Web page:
• Glass containers work best as they conduct heat better than plastic. This will give you more hot surface area to work the defrosting magic.
Defrosting the RJ422V
Defrosting the freezer with bowls of hot water. Good opportunity to give the freezer a clean too, by the looks of it.
  • Wait patiently. Check the water every now and then as it will cool quickly and may need to be changed a few times during the defrosting process. Keep as much heat and steam in the freezer cavity as possible when changing the bowls.
  • Once the ice you can see is melted, it’s probably a good idea to check for build up on the condenser coils. These are behind the rear panel of the freezer, so grab a Phillips head screwdriver and some needle nose pliers.
  • Remove the screw covers with a knife and unscrew the two screws at the top of the panel.
Remove the screws
Remove the screws with a Phillips head screwdriver
  • Now get your needle nose pliers and firmly grip one of the fins in the top vents and give a decent pull. The rear panel is held in place with plastic clips (that you can’t get to) so it should just pop out from the top. Repeat on the other vent if necessary until the panel comes away.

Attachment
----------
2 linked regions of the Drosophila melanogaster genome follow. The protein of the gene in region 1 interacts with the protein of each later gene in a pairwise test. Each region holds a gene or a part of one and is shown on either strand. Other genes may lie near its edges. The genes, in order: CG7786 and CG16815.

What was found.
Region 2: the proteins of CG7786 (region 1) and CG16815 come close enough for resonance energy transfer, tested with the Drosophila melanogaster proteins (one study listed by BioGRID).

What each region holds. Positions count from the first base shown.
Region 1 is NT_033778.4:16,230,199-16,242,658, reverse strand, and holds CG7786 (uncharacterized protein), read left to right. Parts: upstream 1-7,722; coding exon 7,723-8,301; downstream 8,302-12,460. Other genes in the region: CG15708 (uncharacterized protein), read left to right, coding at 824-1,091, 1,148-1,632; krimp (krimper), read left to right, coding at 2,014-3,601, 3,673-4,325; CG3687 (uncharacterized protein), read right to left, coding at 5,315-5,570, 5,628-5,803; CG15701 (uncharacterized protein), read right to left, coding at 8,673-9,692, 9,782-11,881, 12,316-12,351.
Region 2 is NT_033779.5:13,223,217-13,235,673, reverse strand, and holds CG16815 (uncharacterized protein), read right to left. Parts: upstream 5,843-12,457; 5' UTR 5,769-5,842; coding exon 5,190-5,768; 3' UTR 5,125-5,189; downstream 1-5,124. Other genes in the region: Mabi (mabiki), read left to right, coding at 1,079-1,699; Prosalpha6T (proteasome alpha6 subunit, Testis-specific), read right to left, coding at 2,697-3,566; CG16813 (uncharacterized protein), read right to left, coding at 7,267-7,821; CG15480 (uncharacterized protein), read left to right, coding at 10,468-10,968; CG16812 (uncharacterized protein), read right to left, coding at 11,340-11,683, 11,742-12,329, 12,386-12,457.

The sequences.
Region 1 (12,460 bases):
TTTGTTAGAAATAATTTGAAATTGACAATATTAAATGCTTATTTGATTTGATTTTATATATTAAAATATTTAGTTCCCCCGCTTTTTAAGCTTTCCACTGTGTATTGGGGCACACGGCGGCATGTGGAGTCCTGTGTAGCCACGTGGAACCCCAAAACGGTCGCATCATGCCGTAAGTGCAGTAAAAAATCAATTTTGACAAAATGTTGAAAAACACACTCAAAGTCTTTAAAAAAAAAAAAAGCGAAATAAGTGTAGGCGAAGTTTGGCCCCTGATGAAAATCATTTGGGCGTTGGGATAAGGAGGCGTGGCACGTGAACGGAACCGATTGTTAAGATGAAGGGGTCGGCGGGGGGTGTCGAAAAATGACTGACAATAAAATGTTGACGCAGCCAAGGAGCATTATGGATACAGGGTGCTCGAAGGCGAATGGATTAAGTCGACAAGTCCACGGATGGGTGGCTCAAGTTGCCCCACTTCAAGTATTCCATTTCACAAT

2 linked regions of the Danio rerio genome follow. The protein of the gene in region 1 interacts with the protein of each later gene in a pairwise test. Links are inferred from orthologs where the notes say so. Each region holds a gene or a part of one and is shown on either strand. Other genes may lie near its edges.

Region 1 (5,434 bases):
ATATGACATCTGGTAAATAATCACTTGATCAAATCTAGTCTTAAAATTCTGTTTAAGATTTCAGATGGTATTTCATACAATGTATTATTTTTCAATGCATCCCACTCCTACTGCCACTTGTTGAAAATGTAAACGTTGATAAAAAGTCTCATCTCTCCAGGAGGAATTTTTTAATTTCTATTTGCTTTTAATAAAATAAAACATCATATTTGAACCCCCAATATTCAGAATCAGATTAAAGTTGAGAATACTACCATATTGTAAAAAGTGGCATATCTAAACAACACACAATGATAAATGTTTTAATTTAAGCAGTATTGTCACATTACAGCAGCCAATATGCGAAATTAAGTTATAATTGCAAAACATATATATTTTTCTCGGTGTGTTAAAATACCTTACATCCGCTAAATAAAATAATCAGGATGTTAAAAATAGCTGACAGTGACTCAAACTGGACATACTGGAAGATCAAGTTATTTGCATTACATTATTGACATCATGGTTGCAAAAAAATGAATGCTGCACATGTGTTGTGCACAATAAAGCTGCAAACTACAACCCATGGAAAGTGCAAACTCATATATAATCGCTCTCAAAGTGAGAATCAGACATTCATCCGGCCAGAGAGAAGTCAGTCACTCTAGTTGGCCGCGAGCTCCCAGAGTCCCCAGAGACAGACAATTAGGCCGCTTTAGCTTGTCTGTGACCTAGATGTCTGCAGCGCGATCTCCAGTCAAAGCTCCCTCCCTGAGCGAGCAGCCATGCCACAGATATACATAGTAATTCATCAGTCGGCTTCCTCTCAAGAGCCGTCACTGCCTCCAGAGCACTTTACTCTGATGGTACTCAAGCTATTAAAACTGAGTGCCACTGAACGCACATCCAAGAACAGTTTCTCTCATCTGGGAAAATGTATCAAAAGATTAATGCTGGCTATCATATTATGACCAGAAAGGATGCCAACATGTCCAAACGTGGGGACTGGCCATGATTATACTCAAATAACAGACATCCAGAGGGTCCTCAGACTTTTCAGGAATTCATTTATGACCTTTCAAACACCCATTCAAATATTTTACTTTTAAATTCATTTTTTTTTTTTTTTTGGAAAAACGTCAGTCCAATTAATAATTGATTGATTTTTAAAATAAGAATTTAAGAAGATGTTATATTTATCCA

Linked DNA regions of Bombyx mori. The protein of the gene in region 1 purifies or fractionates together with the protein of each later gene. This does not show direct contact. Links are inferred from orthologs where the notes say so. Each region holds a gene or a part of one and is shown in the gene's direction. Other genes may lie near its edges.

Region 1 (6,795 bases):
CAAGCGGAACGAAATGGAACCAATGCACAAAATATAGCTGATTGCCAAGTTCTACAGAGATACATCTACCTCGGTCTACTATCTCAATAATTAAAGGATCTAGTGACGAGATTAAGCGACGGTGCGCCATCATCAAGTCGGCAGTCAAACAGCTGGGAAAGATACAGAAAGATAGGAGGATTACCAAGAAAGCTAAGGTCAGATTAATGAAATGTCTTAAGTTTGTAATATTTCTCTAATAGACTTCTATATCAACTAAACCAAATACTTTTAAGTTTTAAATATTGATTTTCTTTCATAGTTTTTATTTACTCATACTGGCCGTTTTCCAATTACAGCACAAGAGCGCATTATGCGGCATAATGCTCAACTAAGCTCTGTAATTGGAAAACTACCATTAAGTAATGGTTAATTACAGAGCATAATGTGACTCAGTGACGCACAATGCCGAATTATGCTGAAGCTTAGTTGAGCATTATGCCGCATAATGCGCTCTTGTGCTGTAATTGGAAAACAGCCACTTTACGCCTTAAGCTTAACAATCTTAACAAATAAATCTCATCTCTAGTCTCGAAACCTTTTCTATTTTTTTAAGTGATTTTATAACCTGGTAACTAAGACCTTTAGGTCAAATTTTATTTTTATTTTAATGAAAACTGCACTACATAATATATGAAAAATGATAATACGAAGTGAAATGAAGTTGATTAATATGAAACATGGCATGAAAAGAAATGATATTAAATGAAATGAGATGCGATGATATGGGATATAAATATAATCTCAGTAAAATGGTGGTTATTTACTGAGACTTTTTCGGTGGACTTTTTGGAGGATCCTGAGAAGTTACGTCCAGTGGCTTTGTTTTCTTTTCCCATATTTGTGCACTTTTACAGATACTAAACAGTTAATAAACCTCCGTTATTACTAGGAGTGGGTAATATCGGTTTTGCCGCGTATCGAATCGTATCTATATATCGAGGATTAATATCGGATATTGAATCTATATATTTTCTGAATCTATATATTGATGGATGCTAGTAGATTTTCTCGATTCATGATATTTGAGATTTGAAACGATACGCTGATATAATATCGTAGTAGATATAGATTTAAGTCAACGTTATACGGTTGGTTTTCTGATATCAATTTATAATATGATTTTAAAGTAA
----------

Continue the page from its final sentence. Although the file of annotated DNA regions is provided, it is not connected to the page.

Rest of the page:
• As you can see below, the rear panel is backed with polystyrene foam and a metal sheet. If the panel is hard to remove, that metal sheet may be stuck to the ice on the coils behind it, so stick some more bowls of hot water in and wait a little while longer.
RJ422V rear freezer panel removed
Rear freezer panel removed. That polystyrene is a great insulator. Barely any ice behind it had melted.
  • In the shot below you can see there was ice built up in the cavity behind the bottom vents – this was most certainly preventing air getting sucked through to the fridge section below.
Ice build up in the vent cavity
Ice build up in the vent cavity
  • So with this panel removed it became pretty clear that there was a bigger ice problem than what could be seen previously. In the shot below you can see the ice is clogged up right down to the bottom. This was causing poor air circulation and blocking a drainage hole, which was probably not a good thing.

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  • You can carefully remove quite a lot of ice manually using a spoon, a knife and/or paint scraper. This will help speed up the defrosting.